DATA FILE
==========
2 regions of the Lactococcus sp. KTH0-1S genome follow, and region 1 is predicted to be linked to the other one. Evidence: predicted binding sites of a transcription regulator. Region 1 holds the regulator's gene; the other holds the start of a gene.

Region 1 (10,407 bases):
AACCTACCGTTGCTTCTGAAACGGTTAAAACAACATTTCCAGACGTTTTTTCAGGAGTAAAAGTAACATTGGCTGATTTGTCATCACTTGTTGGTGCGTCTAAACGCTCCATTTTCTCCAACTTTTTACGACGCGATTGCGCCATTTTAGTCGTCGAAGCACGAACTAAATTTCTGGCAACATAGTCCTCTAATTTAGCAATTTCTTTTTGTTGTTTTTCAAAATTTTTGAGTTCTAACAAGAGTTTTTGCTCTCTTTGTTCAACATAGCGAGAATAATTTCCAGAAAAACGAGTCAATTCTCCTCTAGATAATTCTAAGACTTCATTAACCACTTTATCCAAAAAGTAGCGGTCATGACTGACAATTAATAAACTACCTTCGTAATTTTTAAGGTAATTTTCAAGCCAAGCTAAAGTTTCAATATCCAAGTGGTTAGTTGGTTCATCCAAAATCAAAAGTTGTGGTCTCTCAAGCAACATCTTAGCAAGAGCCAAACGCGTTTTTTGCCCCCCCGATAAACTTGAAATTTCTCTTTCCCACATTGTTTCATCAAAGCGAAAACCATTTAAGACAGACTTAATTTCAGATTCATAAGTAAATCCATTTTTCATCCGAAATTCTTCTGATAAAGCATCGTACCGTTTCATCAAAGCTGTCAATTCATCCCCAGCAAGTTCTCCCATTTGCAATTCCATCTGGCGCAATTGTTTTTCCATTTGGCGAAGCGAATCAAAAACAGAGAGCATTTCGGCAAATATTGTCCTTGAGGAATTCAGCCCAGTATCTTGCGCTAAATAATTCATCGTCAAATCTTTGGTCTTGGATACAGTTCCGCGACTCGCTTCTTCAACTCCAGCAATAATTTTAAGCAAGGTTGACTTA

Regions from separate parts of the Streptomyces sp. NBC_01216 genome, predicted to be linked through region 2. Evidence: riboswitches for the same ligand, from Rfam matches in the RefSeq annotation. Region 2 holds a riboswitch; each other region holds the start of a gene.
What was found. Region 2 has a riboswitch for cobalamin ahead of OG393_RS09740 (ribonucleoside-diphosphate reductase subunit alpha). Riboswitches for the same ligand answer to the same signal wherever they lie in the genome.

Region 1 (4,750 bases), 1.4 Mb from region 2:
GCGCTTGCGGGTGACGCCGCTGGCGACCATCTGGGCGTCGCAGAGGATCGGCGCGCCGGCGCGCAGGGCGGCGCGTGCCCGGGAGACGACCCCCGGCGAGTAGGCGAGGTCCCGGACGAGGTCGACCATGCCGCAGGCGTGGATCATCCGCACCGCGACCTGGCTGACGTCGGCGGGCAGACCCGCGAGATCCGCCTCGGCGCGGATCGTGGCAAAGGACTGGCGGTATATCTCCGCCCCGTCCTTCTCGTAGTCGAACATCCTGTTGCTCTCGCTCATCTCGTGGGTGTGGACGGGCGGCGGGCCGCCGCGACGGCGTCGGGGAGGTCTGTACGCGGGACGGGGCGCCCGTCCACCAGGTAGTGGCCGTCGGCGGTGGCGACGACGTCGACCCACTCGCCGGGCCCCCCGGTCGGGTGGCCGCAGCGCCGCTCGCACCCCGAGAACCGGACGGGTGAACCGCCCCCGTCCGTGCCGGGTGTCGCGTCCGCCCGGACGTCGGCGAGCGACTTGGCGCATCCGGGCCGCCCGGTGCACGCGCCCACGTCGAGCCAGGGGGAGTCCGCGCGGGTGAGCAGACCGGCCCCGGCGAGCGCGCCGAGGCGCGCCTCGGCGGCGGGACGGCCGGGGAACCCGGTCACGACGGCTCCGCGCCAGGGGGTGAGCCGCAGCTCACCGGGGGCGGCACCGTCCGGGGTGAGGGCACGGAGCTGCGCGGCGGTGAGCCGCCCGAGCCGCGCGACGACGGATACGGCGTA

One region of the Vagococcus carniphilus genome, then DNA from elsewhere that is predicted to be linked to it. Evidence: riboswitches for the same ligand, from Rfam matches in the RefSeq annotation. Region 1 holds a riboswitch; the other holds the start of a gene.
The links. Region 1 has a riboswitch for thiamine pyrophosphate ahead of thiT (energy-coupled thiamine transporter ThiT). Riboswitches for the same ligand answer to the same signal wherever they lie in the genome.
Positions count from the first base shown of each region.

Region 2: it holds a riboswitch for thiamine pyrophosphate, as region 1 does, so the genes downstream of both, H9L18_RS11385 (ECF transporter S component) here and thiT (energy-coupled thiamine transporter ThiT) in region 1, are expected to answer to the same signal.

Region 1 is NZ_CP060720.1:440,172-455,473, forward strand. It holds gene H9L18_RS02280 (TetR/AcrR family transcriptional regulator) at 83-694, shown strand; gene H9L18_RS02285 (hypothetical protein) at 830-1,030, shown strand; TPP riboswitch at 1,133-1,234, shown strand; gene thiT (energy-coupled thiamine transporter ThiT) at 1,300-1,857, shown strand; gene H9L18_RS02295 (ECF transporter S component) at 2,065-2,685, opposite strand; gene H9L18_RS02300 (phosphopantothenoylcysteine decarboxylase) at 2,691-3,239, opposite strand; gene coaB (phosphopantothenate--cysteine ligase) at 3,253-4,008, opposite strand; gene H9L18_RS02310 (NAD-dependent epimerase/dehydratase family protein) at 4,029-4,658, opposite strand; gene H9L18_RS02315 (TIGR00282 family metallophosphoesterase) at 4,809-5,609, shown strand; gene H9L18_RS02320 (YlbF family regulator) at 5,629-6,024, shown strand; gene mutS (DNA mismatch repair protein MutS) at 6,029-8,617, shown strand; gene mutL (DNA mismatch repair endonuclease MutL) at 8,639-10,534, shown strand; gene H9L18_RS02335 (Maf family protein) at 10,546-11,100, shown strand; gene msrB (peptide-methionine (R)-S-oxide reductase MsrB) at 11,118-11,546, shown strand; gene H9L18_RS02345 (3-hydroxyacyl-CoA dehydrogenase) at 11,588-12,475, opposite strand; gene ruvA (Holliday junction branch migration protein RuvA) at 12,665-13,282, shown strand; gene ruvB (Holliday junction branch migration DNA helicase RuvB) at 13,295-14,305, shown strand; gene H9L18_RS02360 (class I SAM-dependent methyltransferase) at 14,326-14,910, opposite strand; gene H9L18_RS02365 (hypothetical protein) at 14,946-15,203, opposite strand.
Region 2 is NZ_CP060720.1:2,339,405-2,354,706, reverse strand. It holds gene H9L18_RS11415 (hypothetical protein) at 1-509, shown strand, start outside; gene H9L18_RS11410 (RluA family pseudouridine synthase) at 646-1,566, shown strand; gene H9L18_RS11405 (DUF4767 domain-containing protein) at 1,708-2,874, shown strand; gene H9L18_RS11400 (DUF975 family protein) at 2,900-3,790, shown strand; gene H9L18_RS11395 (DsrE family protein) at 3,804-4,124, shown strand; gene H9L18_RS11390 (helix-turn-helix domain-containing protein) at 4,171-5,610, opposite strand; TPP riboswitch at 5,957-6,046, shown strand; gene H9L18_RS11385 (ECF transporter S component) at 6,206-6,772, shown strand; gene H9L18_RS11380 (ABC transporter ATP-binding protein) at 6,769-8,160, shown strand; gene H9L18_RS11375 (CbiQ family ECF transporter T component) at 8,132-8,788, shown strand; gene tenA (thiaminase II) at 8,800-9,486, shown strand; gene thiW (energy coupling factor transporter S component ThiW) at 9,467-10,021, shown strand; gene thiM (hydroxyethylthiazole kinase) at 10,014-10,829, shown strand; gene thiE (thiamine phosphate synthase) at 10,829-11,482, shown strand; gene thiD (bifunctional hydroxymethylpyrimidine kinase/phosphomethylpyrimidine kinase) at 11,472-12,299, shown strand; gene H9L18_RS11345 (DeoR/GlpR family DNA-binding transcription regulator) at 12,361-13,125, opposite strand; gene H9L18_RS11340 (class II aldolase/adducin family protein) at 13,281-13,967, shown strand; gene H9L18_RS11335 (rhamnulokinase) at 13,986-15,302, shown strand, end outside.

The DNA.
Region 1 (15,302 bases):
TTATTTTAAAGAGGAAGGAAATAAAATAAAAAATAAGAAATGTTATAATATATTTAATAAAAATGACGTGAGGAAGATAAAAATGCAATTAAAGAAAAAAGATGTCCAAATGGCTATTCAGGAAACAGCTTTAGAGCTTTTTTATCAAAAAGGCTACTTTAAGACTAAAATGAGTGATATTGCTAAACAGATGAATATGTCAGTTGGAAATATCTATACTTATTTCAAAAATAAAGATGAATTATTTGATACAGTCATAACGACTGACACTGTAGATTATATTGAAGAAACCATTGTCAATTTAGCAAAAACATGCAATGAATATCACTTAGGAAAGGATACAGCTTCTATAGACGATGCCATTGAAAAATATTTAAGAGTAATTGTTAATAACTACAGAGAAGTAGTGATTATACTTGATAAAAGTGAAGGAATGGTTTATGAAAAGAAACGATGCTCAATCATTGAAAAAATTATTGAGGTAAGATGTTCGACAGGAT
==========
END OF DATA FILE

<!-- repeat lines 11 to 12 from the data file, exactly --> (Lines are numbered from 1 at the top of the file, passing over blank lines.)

Region 2: it holds a riboswitch for thiamine pyrophosphate, as region 1 does, so the genes downstream of both, H9L18_RS11385 (ECF transporter S component) here and thiT (energy-coupled thiamine transporter ThiT) in region 1, are expected to answer to the same signal.

Region 1 is NZ_CP060720.1:440,172-455,473, forward strand. It holds gene H9L18_RS02280 (TetR/AcrR family transcriptional regulator) at 83-694, shown strand; gene H9L18_RS02285 (hypothetical protein) at 830-1,030, shown strand; TPP riboswitch at 1,133-1,234, shown strand; gene thiT (energy-coupled thiamine transporter ThiT) at 1,300-1,857, shown strand; gene H9L18_RS02295 (ECF transporter S component) at 2,065-2,685, opposite strand; gene H9L18_RS02300 (phosphopantothenoylcysteine decarboxylase) at 2,691-3,239, opposite strand; gene coaB (phosphopantothenate--cysteine ligase) at 3,253-4,008, opposite strand; gene H9L18_RS02310 (NAD-dependent epimerase/dehydratase family protein) at 4,029-4,658, opposite strand; gene H9L18_RS02315 (TIGR00282 family metallophosphoesterase) at 4,809-5,609, shown strand; gene H9L18_RS02320 (YlbF family regulator) at 5,629-6,024, shown strand; gene mutS (DNA mismatch repair protein MutS) at 6,029-8,617, shown strand; gene mutL (DNA mismatch repair endonuclease MutL) at 8,639-10,534, shown strand; gene H9L18_RS02335 (Maf family protein) at 10,546-11,100, shown strand; gene msrB (peptide-methionine (R)-S-oxide reductase MsrB) at 11,118-11,546, shown strand; gene H9L18_RS02345 (3-hydroxyacyl-CoA dehydrogenase) at 11,588-12,475, opposite strand; gene ruvA (Holliday junction branch migration protein RuvA) at 12,665-13,282, shown strand; gene ruvB (Holliday junction branch migration DNA helicase RuvB) at 13,295-14,305, shown strand; gene H9L18_RS02360 (class I SAM-dependent methyltransferase) at 14,326-14,910, opposite strand; gene H9L18_RS02365 (hypothetical protein) at 14,946-15,203, opposite strand.